This holiday period, it is anticipated that online shopping will increase, and it means more perils.

In the U.S., the incidence of coronavirus cases is escalating, and this year you may wish to go on a shopping spree if you are still working. After all, the holidays present that time of year for expressing our love for each other by giving presents. You might make decisions with your heart instead of your mind, and this is why I often offer suggestions about how to spend carefully, particularly if you are struggling with debt.

Each year, my advice is that your presence is more important than gifts. This year a pandemic is raging, and it has rendered millions jobless and facing eviction.  Advising them to follow a holiday budget does not apply to people who lack spending money.

A second stimulus payment is essential but as rare as seeing Santa on Christmas Eve, with his eight small reindeer! Last month, a Gallup poll discovered that 28% of Americans intend to use less money on holiday presents, in contrast to 2019. It is not surprising since the economy continues to be fragile due to the recession triggered by Covid-19.

Additionally, the pandemic has split the country into two; the poor and the wealthy.  The latter can shop to the maximum. As expected, online shopping will increase due to Covid-19.

This year you should avoid spreading the coronavirus by avoiding travel and meetings to distribute gifts. We will, therefore, discuss the dangers that exist online and in your email inbox.

Frauds and identity thieves are honing their skills to con people to reveal private data or steal their cash. Most scams are similar; the criminals take advantage of the present happenings to target people, states the global cybersecurity expert and chief security evangelist at ESET (an IT security software and services firm) Tony Anscombe.

The six tips below will protect you this holiday shopping period:

–  Avoid using your debit card. It would be best for you to resist the temptation to use your credit. However, in this instance, you should not use a debit card. When you use a credit card, it is similar to being seated on an airplane in a coach; you do not access first-class accommodation.

A debit card is different from a credit card because it lacks the same air-tight security, warns the Federal Trade Commission’s consumer education specialist Colleen Tressler.

‘We advise consumers to use a credit card, which is safer for paying,’ said Tressler. When you use a credit card to pay for items, you have some protections. If someone uses your credit card without your consent, you are only liable for a maximum of $50. Even in that case, most banks are not going to attempt recovering that money from you.

When you use a debit card, the time taken in withdrawing money from your bank account and the time you made your purchase is short. It means that fake transactions can lead to severe damage fast. You might not get a reimbursement on time to settle your impending bills.

‘You should avoid using your debit card since it enables your bank account to be accessed easily’ said Anscombe. If someone withdraws all you have in your bank account, you may not survive that month,’ he says.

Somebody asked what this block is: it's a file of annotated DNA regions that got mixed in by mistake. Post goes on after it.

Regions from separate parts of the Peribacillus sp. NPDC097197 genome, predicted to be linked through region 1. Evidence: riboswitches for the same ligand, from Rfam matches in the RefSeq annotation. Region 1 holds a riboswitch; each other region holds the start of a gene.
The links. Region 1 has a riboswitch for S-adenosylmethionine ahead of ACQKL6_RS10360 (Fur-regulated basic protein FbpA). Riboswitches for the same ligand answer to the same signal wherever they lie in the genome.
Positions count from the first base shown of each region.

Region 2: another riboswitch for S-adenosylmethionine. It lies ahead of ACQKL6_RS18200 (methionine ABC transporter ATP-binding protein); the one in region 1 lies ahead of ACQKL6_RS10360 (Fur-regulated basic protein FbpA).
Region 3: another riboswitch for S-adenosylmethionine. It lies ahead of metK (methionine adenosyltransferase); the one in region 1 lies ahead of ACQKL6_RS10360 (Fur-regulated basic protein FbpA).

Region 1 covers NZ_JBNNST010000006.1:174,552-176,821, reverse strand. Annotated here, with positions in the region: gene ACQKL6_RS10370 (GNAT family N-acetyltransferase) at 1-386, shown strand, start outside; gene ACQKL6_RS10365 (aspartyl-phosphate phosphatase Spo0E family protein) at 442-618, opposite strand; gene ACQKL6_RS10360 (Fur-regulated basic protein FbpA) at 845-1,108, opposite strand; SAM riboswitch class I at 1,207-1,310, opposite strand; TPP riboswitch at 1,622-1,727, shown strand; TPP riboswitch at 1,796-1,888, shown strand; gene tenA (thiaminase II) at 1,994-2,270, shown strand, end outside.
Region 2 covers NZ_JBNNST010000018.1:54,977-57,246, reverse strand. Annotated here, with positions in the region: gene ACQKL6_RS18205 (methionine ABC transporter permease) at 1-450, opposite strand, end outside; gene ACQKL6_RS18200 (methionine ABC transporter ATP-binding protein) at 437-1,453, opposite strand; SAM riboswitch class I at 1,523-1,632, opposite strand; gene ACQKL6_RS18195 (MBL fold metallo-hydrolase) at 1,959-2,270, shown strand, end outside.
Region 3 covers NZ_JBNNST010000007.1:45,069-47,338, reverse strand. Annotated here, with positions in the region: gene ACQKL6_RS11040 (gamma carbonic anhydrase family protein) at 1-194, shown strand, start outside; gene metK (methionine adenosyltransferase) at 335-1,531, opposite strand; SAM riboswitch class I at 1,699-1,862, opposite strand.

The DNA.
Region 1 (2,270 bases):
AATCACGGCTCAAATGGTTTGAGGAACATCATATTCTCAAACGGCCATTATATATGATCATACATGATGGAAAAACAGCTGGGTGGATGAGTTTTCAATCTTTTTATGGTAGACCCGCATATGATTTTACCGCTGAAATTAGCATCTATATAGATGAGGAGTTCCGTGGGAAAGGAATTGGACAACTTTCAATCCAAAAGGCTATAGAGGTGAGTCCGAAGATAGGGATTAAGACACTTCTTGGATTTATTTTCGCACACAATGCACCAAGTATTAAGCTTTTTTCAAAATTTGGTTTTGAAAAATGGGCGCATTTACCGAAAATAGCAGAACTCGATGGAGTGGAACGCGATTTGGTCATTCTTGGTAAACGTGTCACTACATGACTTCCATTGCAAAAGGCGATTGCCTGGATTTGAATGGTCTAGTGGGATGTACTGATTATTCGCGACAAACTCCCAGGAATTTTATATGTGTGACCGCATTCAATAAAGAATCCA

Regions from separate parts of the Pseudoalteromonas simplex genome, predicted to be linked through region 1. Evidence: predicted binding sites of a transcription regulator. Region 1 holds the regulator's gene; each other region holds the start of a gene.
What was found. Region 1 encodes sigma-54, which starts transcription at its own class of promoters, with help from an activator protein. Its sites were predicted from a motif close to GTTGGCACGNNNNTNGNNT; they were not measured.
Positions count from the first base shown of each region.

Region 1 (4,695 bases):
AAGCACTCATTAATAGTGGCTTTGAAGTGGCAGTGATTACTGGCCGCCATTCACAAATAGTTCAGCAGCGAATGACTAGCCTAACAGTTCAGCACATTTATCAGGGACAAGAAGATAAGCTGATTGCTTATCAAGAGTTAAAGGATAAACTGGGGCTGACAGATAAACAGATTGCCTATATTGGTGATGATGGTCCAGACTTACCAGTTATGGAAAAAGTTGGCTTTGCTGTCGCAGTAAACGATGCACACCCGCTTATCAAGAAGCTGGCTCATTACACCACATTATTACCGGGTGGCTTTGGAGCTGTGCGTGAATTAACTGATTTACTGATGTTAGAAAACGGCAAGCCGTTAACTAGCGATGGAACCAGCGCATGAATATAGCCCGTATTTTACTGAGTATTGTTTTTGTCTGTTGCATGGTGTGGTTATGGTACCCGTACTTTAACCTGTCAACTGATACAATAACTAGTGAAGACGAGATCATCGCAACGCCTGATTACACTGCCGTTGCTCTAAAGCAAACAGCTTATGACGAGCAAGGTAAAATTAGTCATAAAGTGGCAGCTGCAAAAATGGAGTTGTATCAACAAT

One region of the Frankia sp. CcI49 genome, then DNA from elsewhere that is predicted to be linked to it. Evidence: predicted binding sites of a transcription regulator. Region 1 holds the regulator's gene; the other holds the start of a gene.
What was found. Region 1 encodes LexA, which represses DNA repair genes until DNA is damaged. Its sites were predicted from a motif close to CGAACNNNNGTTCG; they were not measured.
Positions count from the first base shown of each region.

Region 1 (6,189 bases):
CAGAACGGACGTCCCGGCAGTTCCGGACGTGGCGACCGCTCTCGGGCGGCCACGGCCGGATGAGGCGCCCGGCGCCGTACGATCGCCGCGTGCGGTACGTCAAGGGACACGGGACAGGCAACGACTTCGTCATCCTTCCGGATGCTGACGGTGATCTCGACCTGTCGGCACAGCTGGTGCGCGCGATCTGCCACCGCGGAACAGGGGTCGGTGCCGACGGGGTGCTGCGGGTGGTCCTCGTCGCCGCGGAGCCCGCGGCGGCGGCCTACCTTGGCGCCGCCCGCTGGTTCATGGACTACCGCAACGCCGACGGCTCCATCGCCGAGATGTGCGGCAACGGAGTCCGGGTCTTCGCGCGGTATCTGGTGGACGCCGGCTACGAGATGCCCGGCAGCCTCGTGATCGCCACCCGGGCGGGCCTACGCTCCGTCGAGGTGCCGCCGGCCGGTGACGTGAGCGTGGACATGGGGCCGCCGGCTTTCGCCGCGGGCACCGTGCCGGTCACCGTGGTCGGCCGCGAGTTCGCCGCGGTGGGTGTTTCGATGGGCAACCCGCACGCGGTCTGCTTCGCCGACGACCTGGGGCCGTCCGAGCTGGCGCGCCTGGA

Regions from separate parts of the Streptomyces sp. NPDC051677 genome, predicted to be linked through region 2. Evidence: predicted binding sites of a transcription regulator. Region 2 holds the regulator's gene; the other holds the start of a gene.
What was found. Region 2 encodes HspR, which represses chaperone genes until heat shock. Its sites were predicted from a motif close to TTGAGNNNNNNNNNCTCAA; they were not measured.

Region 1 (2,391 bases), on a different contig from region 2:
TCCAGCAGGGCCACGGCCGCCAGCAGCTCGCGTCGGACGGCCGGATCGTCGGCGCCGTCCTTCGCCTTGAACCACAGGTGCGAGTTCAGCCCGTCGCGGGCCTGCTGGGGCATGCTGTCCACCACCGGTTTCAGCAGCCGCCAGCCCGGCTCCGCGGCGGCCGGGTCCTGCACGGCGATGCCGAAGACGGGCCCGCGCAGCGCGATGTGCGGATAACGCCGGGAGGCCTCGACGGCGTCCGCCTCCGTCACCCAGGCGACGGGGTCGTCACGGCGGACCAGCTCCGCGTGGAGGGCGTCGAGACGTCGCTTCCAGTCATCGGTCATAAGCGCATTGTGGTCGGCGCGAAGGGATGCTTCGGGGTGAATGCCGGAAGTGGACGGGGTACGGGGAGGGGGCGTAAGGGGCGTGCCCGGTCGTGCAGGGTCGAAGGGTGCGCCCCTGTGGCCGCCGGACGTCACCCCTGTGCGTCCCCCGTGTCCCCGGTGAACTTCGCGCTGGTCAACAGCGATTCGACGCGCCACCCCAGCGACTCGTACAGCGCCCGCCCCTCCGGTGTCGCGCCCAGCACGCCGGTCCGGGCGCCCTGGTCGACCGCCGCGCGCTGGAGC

‘If overdraft protection is available for your bank account, they can also steal your savings.’ Anscombe suggests that you should obtain a prepaid debit card for shopping online in the absence of a credit card.

Another suggestion from Anscombe and Tressler is: Use one credit card for online shopping, especially one that has a fairly low credit line.

– Avoid being misled by your careful spending. Even if you long for a discount, avoid becoming a fraud victim. If an email informs you that you can obtain an Amazon gift card at $50, a 20% discount, or a $10 reward, this is false.

Avoid clicking on any links but immediately visit the retail site to check whether the offer is genuine. Be careful as well about fake emails talking of scheduled deliveries.

Not believing all you see is the safest way to be safe. If you have ordered a package and an email comes telling you about a delivery, check the subject heading, then head straight to the online site to track what you bought.

Anscombe also advised forming a ‘burner’ email for your use just when you shop online.

–  Do not be too trusting: When you register for a loyalty program, it is a requirement for you to reveal personal data and your privacy (though we don’t have much of it anymore).

This may later facilitate information breaches.

– Avoid storing your credit card data online. This simple mode of payment may make you vulnerable, said Tressler. It would be best if you used a payment application like PayPal or Apple Pay (third-party), suggests the U.S. PIRG  (Public Interest Research Group)’s consumer campaign director Mike List.

Log out as a guest: It is safer to submit as little information about yourself as possible. If you want to set up an account to buy something, after your purchase, you should delete it, said Anscombe.

Clear the merchant’s history: According to Tressler, the FTC has experienced more grievances from individuals who ordered items online, but they were not delivered. It is partly due to Covid-19 and problems with the supply chain. In some cases, however, it is due to fake retail websites. Scammers and identity thieves have great expertise in creating false websites, attracting people to them with significant discount deals.

If you are conducting an online search and you see a product being sold at a price that is too low compared to other big retailers, it is normally a warning, stated Tressler. Avoid just clicking and purchasing. Search the company’s name and include ’scam’ and ‘complaints,’ she also said.

Shop carefully, it’s dangerous out there.